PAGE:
Mr. JH Smart is putting a telephone in his office, and Mr. D. Conklin is having one placed between his mill and his house, and other business men will put in phones in a short time.

The Kingsville Reporter, February 2, 1894 p.5

It costs $1.40 to talk with London, Ont., for six minutes over the phone.

The Kingsville Reporter, May 16, 1901 p.5

The Bell Telephone people are connecting up the underground cables at the corners of Main and Division Streets. When completed the cables and wires together with poles at the corners will come down which will make a great difference in the appearance of the street.

The Kingsville Reporter, March 15, 1923 p.5

Kingsville Converted to Dial Telephone System in Seconds

[. . .] The new dial system which took well over a year to engineer and construct, was placed in operation in a matter of seconds.

[. . .] The actual conversion was carried out by a team of about 10 Bell employees working with split-second timing. The main centres of activity were the new exchange building on Main street west and the manual exchange on Division street north.

Everything was ready in advance, thanks to the extensive preparatory work during the past year. The new building had been constructed and equipped, telephone lines had been extended and rearranged to connect with the dial equipment in the new building as well as the switchboard in the manual office. New dial telephones had been installed in all home and businesses.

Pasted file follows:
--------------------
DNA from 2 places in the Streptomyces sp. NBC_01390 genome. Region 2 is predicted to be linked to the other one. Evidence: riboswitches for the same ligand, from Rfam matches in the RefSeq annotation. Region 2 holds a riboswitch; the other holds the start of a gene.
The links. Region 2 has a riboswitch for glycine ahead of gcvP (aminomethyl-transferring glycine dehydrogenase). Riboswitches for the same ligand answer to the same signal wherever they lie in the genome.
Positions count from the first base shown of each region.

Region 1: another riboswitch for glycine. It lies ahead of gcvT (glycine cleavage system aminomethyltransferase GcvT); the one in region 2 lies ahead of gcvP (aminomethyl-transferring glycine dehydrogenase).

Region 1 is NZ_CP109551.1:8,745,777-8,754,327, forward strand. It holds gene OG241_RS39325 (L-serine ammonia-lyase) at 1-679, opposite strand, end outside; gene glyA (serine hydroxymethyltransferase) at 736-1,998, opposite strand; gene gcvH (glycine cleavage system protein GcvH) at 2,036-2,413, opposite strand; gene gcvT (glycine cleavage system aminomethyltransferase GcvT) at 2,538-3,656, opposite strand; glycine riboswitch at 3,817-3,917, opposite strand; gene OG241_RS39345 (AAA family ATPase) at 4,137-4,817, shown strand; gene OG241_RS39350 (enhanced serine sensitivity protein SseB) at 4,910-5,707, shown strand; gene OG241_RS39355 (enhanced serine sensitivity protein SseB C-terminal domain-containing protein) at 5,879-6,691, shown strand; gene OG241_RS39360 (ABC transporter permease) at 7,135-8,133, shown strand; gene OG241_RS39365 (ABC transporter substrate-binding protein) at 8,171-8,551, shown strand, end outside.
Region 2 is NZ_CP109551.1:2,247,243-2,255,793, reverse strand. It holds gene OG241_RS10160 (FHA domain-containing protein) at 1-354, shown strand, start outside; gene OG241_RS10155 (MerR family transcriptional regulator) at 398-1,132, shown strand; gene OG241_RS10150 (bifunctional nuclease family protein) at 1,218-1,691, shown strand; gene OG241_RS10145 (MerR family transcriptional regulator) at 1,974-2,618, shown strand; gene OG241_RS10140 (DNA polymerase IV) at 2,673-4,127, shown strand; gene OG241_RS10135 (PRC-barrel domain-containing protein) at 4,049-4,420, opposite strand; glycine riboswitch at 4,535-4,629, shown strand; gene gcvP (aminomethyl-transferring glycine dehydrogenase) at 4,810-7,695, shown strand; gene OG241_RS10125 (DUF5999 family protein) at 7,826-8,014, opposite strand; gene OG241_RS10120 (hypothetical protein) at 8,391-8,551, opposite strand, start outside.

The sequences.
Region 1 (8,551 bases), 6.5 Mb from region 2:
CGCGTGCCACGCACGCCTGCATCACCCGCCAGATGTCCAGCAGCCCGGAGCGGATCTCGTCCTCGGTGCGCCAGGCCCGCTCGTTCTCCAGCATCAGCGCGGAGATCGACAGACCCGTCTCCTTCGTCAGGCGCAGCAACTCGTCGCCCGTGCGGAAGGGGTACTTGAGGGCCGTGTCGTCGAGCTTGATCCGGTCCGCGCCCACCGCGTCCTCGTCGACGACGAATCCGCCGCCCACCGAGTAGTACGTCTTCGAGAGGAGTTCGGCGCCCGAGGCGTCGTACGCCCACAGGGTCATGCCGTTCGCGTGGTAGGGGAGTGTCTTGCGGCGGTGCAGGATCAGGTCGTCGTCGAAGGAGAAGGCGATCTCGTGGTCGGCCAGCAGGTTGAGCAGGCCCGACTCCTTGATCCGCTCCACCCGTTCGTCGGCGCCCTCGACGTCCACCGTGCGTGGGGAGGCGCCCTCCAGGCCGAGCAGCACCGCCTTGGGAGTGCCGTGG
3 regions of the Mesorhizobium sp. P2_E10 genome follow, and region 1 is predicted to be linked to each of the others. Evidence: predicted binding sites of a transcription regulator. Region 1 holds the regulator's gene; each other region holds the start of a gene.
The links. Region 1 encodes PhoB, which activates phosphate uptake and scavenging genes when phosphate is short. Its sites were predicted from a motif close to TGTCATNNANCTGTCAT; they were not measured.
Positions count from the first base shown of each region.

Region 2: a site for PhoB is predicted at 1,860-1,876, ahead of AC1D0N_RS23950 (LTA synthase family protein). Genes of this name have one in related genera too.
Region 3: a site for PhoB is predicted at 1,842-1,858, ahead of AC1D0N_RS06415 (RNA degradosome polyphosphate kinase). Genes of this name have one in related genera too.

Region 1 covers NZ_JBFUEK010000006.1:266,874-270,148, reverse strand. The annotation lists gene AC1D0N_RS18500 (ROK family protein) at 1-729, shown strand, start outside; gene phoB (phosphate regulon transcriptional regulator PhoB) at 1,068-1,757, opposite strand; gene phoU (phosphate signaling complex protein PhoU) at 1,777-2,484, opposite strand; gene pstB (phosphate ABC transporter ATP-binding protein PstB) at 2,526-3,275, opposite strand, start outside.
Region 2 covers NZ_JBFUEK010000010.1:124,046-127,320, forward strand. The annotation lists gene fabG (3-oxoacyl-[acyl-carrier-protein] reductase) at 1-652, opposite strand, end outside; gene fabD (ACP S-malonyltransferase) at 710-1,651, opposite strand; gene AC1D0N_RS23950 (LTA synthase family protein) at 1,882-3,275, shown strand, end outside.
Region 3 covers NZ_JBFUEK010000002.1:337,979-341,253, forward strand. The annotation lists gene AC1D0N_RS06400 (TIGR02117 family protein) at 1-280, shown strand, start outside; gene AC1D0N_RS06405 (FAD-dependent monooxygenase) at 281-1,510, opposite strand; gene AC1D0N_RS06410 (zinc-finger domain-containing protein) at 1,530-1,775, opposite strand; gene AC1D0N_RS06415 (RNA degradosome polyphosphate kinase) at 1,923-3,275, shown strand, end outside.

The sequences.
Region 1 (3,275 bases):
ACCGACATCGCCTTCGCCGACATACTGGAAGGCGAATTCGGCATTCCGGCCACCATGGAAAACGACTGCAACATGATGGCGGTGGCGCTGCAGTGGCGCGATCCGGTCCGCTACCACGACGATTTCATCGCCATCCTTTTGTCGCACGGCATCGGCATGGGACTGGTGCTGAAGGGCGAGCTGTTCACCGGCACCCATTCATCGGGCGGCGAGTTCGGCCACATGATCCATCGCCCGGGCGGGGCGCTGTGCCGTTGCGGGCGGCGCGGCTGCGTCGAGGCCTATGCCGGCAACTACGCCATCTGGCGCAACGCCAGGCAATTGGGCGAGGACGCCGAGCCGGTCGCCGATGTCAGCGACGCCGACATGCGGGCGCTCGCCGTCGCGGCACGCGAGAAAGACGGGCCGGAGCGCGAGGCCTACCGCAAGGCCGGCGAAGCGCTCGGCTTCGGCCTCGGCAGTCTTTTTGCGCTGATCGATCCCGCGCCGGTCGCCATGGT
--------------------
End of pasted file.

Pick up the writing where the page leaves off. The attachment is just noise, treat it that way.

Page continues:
[. . .] The work of removing the magneto telephones from all homes and businesses also started right after the conversion and will be completed within about two weeks.

The Kingsville Reporter, January 22, 1953 p.1

Most of Local Operators to Go To Leamington

[. . .] Mrs Mildred Donaghy, night operator for nearly 25 years, is retiring on pension. Mrs Donaghy started with the company on May 1, 1928, and recalls when the switchboard was located in the old Main street office, on the property where the Greyhound bus depot is now situated.

The Kingsville Reporter, January 22, 1953 p.1


Dr. C.M. & Leila Keillor House (1952)

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Categories: 1950s

317317 Division Street South

Shortly after graduating medical school at the University of Western Ontario in 1914, Dr. Clifford M. Keillor enlisted to serve in the First World War. Keillor came back from the War with the rank of Major, and married Leila Huntley on September 18th, 1918 in Wingham, Ontario. For a short time,